Owen Houghton

    Dr. Owen Houghton is a retired geriatric care consultant who continues to volunteer with aging advice. He focuses on issues of aging well and finds that writing a monthly "Age-Wise" column helps him take his own advice to keep his mind alert as an active elder. A former Dean of Students at Franklin Pierce College and avid golfer, he coached the golf team for 23 years. He shares caregiving for his wife with Alzheimer's disease with the staff at Summerhill. 

    Have you ever driven by the Keene State campus and seen the multi-colored flowers “planted” by the Arch? If not, check them out on Saturday, Sept. 14, when the Western New Hampshire Walk to End Alzheimer’s kicks off to provide critical hope.

    Did you ever have one of those moments when your perspective on life changed? Not for better or for worse, but just different? Since Age-Wise has come to be recognized as presenting realistic “boots on the ground” views of aging, here’s a new one for me.

    “To be happy in this world, especially when youth is past, it is necessary to feel oneself not merely an isolated individual whose day will soon be over, but part of the stream of life flowing on from the first germ to the remote and unknown future.”

    February is the month with President’s Day, or is it Presidents’ Day? Singular or plural? Whose day is being celebrated and why? Like seemingly everything else in this life, change keeps happening and I have to adjust — but with this one this year I have a growing problem.

    This “new year” message was written on Christmas eve, while all the world was supposed to be in a joyous holiday mood. But there was a dark cloud of depression, anxiety, even fear pervading the usual seasonal good spirit. What will 2019 bring, I mused?

    “Be Prepared ... the meaning of the motto is that a scout must prepare himself by previous thinking out and practicing how to act on any accident or emergency so that he is never taken by surprise.”

    As a parent and grandparent, I have been thinking a lot lately about the impact on kids of the divisiveness and negativity which surrounds us, both globally and locally. What are kids learning about respect and right and wrong? Does societal influence affect personal behavior and academic ac…

    Ever thought about why the latest holiday on Sept. 3, the first Monday of the month, is called Labor Day? It obviously has many connotations for various folks — since my wife was a maternity nurse, you can imagine what our thoughts were.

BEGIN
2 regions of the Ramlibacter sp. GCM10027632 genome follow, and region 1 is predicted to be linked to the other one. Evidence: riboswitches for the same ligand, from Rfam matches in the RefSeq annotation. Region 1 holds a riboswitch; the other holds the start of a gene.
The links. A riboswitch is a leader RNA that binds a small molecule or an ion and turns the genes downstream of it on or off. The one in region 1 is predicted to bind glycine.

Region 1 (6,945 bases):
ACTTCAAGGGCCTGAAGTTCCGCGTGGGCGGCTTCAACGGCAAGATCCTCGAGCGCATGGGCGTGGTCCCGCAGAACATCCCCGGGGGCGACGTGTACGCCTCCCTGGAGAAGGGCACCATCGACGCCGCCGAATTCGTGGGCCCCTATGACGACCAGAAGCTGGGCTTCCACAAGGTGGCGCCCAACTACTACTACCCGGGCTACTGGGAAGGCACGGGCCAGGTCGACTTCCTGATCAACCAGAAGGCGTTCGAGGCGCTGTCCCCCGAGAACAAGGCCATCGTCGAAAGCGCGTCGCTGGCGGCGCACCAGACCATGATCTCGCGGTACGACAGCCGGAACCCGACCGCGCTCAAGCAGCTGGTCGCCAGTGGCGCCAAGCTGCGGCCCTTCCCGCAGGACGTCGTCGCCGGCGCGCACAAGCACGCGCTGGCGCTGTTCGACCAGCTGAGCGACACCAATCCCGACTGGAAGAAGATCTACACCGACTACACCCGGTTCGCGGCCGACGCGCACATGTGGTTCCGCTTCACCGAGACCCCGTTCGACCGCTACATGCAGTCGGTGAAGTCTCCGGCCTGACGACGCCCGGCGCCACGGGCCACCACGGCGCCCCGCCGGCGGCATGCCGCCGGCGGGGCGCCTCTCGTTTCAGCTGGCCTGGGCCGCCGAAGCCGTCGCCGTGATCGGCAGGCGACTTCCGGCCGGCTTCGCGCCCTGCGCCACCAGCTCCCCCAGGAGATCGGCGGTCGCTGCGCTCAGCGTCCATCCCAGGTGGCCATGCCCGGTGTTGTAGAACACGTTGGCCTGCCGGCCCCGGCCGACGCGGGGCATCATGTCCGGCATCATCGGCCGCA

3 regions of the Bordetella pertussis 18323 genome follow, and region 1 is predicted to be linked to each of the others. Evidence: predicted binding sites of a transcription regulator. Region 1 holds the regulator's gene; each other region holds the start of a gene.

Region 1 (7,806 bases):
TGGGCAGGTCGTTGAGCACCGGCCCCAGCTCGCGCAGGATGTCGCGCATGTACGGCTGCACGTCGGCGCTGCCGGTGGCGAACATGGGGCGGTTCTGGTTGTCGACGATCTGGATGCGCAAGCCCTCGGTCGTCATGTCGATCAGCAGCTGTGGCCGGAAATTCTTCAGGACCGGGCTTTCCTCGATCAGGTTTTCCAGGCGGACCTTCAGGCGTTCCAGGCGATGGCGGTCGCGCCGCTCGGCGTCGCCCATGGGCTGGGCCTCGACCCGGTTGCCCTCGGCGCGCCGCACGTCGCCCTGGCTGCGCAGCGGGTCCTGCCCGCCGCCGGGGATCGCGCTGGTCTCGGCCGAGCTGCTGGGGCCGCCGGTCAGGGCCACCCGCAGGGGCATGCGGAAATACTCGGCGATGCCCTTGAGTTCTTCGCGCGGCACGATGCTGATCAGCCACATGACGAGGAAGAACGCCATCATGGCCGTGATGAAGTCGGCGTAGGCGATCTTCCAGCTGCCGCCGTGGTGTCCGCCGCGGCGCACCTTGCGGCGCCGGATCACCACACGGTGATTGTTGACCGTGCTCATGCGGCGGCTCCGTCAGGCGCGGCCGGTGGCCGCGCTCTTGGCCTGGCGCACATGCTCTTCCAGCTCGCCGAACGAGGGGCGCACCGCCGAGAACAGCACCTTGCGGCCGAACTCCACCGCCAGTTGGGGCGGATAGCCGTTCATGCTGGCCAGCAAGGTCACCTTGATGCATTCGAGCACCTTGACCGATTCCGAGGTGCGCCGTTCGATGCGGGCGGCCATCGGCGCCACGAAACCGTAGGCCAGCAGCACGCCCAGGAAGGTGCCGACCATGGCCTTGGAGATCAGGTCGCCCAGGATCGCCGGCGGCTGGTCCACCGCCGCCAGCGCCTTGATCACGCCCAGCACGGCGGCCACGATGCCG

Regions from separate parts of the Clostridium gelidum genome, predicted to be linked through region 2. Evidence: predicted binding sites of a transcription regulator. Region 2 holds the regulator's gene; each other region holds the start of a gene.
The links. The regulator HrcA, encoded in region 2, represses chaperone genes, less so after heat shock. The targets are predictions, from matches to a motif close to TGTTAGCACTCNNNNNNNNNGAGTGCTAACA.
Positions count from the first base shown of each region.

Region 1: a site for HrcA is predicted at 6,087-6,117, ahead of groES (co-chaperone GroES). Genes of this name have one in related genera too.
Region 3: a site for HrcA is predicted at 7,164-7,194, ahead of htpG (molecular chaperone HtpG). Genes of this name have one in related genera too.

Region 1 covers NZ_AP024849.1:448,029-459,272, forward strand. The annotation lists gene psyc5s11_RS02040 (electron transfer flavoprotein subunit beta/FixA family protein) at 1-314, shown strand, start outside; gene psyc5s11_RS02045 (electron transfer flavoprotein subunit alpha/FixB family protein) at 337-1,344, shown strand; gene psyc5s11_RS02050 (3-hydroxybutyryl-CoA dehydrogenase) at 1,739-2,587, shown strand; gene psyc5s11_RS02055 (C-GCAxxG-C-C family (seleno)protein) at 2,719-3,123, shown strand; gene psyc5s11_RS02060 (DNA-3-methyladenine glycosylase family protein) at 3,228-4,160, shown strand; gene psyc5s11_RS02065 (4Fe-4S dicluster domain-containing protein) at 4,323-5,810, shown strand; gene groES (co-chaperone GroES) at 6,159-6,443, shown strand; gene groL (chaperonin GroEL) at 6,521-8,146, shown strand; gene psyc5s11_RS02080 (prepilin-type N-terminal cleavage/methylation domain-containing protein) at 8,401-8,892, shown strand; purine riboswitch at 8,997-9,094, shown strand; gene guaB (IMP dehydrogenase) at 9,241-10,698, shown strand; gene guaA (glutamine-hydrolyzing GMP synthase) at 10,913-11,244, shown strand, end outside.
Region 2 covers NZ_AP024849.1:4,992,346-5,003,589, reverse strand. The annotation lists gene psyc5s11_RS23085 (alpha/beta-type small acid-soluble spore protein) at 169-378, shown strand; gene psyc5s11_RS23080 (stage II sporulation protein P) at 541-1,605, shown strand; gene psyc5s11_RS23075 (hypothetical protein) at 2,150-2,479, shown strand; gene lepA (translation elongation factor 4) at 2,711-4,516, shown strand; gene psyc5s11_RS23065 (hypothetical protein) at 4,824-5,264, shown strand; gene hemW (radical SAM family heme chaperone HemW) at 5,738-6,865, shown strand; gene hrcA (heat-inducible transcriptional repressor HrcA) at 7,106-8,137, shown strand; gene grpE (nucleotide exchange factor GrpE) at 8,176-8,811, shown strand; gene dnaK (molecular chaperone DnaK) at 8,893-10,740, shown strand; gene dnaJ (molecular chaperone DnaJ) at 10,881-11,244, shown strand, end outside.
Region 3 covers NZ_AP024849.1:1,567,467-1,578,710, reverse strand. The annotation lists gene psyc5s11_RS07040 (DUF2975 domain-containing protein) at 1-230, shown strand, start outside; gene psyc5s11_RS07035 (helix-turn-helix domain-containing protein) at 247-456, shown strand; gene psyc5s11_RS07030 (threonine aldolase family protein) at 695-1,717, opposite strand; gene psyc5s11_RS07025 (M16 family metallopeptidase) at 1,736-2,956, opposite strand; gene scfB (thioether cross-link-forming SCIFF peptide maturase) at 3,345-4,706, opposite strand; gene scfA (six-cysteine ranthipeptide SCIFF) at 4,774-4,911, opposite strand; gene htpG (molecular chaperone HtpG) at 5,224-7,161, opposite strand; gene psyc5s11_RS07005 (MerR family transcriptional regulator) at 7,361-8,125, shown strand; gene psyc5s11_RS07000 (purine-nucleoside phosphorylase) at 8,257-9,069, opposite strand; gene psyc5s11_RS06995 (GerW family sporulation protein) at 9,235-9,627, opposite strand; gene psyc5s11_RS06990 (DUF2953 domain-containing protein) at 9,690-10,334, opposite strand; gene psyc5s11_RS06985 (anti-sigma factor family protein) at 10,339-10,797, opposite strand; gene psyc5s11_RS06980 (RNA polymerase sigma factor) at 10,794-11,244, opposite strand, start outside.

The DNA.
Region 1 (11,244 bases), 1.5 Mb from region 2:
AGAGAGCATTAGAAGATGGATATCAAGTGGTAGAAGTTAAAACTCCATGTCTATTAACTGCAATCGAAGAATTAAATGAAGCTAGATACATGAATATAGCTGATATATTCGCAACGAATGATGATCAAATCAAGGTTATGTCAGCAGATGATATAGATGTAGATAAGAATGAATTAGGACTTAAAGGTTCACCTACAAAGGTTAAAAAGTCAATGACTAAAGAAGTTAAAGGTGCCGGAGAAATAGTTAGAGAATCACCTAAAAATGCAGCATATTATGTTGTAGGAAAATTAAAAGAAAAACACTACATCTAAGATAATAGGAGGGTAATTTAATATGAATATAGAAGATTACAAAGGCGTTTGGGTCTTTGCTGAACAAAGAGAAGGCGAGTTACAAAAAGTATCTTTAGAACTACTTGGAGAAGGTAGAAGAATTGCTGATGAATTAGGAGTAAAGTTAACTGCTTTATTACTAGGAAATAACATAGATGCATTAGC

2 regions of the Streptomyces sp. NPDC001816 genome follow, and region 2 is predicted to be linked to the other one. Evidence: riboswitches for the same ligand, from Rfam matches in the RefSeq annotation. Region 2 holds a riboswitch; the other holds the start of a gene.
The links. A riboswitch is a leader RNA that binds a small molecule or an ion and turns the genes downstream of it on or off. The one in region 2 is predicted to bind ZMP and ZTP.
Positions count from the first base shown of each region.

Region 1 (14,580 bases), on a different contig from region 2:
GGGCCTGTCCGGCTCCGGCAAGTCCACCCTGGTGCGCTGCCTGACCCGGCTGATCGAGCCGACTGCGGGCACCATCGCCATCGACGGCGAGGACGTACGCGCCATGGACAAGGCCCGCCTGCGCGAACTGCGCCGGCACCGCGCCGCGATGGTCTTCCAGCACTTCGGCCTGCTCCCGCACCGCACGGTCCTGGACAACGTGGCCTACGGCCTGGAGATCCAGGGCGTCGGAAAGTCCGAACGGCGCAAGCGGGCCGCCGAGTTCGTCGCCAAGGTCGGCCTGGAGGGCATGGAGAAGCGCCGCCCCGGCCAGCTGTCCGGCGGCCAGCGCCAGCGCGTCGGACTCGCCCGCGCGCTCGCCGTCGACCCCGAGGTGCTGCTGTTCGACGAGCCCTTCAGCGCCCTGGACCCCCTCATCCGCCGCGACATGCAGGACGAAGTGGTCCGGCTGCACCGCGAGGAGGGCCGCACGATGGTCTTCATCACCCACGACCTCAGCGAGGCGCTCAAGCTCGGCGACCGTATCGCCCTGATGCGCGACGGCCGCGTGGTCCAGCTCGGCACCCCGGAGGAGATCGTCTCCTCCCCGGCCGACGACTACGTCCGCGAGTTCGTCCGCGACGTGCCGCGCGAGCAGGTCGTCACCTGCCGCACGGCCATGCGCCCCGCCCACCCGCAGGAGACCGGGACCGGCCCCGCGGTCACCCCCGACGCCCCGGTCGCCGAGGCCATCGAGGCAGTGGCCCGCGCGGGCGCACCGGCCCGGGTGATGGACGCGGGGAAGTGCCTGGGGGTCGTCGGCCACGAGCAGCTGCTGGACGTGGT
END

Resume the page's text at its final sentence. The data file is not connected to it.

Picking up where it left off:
Since my wife was diagnosed in 2010 with Alzheimer’s Disease, I have periodically used Age-Wise as a means of educating my readers to the variable stages of this incurable disease as we as a family are experiencing it.

    OK, readers, bear with me as I chew on a dilemma facing numerous older folks. Do I spend the money at my age to repair or replace a tooth or two when finances are tight, remaining years are unknown, and my attractiveness is not a big issue?

    As I look back on columns for the New Year over the past 20 years, it is easy to see that the theme often focused on the spiritual dimensions of the holiday time from Thanksgiving through Christmas and other celebrations of seasonal peace and good will.

    As I walk with the multitudes at Keene State College on Saturday, Sept. 16, in the annual Alzheimer’s Walk, I will be thinking about my dear wife of 57 years. She will be lounging in her favorite chair in the Memory Unit at Summerhill in Peterborough.

    When I was a teenager, I got a hold of a paperback adventure story about hero Nick Romano with a mantra “Live fast, die young, and leave a good-looking corpse!” The message of the novel, “Knock on Any Door”, later made into a film with Humphrey Bogart, was tempting!

    As the spouse of a victim of Alzheimer’s disease, I joined more than 500 folks at Keene State several Saturday mornings ago for a walk to help end Alzheimer’s disease. We were all given “twirly flowers” in colors designating our relationship to the disease: yellow = I am a caregiver; blue =I…

    On April 21, I shared a birthday with Queen Elizabeth II. While I am 11 years younger than Her Majesty, I was reminded by many friends who greeted me on Facebook that I was in my 80th year. So I am proud to be an older American and celebrate May as Older Americans Month.

    I got lots of feedback from last month’s column on the transition process leading to placement of my wife in a memory care unit. From calls, emails, letters and conversation, it was obvious that “Age-Wise” had hit a nerve and raised some important questions.

    Every year at this time I encourage holiday conversations between the generations on aging issues that affect the whole family. We tend to put off hard planning discussions: What about long-term health care, financial and legal matters, living arrangements, advanced directives, final arrange…

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